In a time of heightened immigration debates and a pressing border crisis, the concept of sanctuary states has gained significant attention.
This article delves into the intriguing stories of ten U.S. states that have defied federal immigration norms and policies to become sanctuary states.
Discover the controversies, legal battles, and political decisions that shaped their paths, as we explore the unique journey each state has taken in providing protection and refuge for undocumented immigrants.
From early adopters to recent developments, these states’ decisions continue to stir discussions about the intersection of state and federal immigration laws.
Connecticut, often referred to as the Nutmeg State, took significant steps towards becoming a sanctuary state in 2013.
The state’s legislature passed the Trust Act, and it received the signature of Governor Dannel Malloy, a Democrat. This landmark legislation laid the groundwork by placing restrictions on state and local law enforcement agencies, preventing them from cooperating with ICE immigration detainers in the majority of situations.
Fast forward to June 2019, and a new chapter unfolded.
Governor Ned Lamont, also a member of the Democratic party, signed a fresh piece of legislation into law. This expansion of the 2013 sanctuary statute came into effect in October of the same year, solidifying Connecticut’s commitment to providing a safe haven for immigrants.
The Trump administration responded to Colorado’s actions by withholding approximately $2.7 million in federal law enforcement grants that had previously been approved. This move was seen as a reaction to the state’s sanctuary policies.
In an effort to further strengthen the state’s stance on immigration, State Senator Julie Gonzalez introduced legislation in February. Her proposal aimed to prevent Immigration and Customs Enforcement (ICE) officers from entering courthouses to carry out civil arrests.
This highlighted the ongoing debate over immigration policies in Colorado and the efforts to protect immigrant communities.
California officially became a sanctuary state when Governor Jerry Brown, a Democrat, signed Senate Bill 54, also known as the California Values Act, into law in October 2017.
As the most populous state in the U.S. with nearly 40 million residents, this move had significant implications for immigration policy.
However, the statewide sanctuary status faced resistance in Southern California. Approximately 16 cities and counties in the region expressed their opposition to the state law by taking actions such as filing lawsuits or passing local ordinances, reflecting the ongoing debate and diversity of views on immigration within the state.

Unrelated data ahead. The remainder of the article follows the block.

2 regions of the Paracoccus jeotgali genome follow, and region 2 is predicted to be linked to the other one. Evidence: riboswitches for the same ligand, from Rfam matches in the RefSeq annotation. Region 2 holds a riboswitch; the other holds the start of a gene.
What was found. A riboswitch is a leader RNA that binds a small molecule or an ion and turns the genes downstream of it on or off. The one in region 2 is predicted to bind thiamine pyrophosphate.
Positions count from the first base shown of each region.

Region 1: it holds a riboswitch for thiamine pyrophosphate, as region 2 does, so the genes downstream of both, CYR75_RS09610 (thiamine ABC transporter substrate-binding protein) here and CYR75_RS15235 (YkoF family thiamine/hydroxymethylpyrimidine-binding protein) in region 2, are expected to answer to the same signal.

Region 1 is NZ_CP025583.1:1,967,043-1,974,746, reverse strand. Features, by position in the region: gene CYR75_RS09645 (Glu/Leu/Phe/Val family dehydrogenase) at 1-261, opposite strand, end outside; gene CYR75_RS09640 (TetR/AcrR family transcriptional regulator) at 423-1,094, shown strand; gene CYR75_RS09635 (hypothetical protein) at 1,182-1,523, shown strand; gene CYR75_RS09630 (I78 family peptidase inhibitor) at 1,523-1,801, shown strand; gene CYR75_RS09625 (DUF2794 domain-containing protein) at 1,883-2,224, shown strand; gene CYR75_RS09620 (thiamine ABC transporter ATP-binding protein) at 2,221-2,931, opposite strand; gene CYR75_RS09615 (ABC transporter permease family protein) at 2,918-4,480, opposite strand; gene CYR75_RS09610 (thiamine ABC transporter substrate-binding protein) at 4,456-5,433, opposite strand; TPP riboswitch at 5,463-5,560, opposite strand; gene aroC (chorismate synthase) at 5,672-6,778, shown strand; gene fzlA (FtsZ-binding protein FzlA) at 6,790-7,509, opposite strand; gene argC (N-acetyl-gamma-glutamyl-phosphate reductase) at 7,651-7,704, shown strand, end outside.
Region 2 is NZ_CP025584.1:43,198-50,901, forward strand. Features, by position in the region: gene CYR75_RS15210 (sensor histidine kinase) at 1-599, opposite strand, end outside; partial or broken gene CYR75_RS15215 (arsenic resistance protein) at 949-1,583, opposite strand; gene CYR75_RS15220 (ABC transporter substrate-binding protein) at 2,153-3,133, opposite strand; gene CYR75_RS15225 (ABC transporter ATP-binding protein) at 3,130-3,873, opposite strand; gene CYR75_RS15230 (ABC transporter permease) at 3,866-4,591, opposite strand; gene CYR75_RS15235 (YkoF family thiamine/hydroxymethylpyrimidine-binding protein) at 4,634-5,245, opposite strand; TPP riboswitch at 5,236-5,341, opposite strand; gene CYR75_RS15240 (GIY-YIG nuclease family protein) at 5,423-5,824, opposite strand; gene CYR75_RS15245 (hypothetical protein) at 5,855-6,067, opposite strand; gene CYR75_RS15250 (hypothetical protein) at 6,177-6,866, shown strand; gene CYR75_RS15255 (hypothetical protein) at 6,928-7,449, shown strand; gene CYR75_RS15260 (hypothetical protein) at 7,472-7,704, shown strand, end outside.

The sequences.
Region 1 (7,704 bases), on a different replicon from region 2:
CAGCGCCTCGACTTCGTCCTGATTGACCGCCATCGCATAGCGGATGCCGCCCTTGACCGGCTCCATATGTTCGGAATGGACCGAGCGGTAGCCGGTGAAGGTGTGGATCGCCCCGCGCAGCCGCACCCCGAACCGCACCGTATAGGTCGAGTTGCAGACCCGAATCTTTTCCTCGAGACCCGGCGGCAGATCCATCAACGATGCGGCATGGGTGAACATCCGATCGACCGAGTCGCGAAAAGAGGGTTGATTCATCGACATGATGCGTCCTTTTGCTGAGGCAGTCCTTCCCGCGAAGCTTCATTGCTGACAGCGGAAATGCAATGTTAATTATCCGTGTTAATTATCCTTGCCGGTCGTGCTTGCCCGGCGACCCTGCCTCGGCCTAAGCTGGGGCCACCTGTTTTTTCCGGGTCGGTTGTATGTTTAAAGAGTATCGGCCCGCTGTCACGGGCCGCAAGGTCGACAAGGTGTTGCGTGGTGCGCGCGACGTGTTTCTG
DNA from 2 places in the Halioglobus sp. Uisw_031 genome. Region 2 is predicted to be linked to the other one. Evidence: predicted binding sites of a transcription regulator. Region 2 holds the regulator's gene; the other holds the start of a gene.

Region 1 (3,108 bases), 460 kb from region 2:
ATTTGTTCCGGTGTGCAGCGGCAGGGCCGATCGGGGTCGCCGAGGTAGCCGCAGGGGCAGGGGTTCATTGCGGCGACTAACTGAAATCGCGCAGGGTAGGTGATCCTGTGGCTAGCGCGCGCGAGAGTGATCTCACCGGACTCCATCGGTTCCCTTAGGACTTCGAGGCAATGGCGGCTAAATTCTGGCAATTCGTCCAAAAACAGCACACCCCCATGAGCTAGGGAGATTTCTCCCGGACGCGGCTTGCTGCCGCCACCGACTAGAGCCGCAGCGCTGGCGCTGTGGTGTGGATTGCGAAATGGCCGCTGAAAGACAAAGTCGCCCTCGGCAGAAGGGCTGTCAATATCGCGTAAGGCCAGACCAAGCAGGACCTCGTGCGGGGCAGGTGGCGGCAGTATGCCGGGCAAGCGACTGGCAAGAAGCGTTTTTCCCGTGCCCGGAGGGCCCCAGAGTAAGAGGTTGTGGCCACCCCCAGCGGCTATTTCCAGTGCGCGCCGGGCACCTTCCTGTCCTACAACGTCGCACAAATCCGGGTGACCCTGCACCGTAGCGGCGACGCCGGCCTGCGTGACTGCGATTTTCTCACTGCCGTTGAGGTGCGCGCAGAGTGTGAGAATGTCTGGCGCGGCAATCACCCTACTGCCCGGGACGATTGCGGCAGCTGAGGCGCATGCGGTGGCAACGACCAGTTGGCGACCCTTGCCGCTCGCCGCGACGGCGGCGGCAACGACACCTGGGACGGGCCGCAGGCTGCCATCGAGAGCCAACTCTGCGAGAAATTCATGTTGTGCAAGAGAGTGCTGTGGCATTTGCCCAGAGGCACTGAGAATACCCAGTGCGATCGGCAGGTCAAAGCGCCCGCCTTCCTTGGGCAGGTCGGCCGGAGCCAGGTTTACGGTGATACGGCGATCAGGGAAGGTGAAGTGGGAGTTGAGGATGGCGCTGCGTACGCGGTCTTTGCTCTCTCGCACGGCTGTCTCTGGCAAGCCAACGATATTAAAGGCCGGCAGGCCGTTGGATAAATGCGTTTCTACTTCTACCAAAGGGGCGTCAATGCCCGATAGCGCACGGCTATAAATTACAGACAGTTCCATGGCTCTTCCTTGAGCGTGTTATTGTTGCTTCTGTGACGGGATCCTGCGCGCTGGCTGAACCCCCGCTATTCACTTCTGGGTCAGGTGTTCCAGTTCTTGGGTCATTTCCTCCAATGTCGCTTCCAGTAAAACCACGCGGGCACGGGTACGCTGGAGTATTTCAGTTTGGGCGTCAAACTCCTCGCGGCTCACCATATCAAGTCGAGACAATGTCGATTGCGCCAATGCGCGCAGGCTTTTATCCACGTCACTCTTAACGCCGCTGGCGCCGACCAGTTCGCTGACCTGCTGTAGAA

In 2017, Illinois embraced sanctuary status when Republican Governor Bruce Rauner signed the Illinois Trust Act. As the sixth most populous state in the nation, it became one of the largest sanctuary states, demonstrating its commitment to immigrant rights.
In 2019, a new chapter unfolded under the leadership of Democratic Governor J.B. Pritzker. He signed three significant bills that further fortified Illinois’ sanctuary law.
These measures collectively aimed to ban alien detention centers, restrict local law enforcement from collaborating with ICE, and limit immigration enforcement in public schools, universities, libraries, hospitals, and courthouses.
Illinois continued to make strides in protecting immigrant communities and upholding its sanctuary status.
In July 2017, Massachusetts took a significant step towards becoming a sanctuary state when the state’s Supreme Judicial Court issued a pivotal ruling in the Lunn v. Commonwealth case. This decision had the practical effect of establishing sanctuary-like policies within the state.
Over the decade leading up to 2017, Massachusetts saw the largest increase in its illegal alien population compared to any other state, with a surge of 60,000 individuals. This influx raised concerns about costs to taxpayers and public safety.
The town of Cambridge pushed the boundaries of sanctuary policies even further in 2020 when it enacted a law advising local police not to arrest illegal aliens for driving without a license, highlighting the ongoing debate surrounding immigration policies in Massachusetts.
New Jersey officially became a sanctuary state on March 15, 2019, when a directive issued on November 29, 2018, by the state’s Attorney General, Gurbir Grewal, a Democrat, came into effect. This marked a significant development in the state’s immigration policy.
What made this situation unique was that it appeared to be the first instance where a state became a sanctuary for undocumented immigrants through the unilateral action of a non-elected official.
Gurbir Grewal had been appointed by Democratic Governor Phil Murphy.
In response to this directive, in January 2020, the Department of Justice supported legal challenges from two towns, further highlighting the controversy surrounding New Jersey’s sanctuary policies and the legal battles that ensued.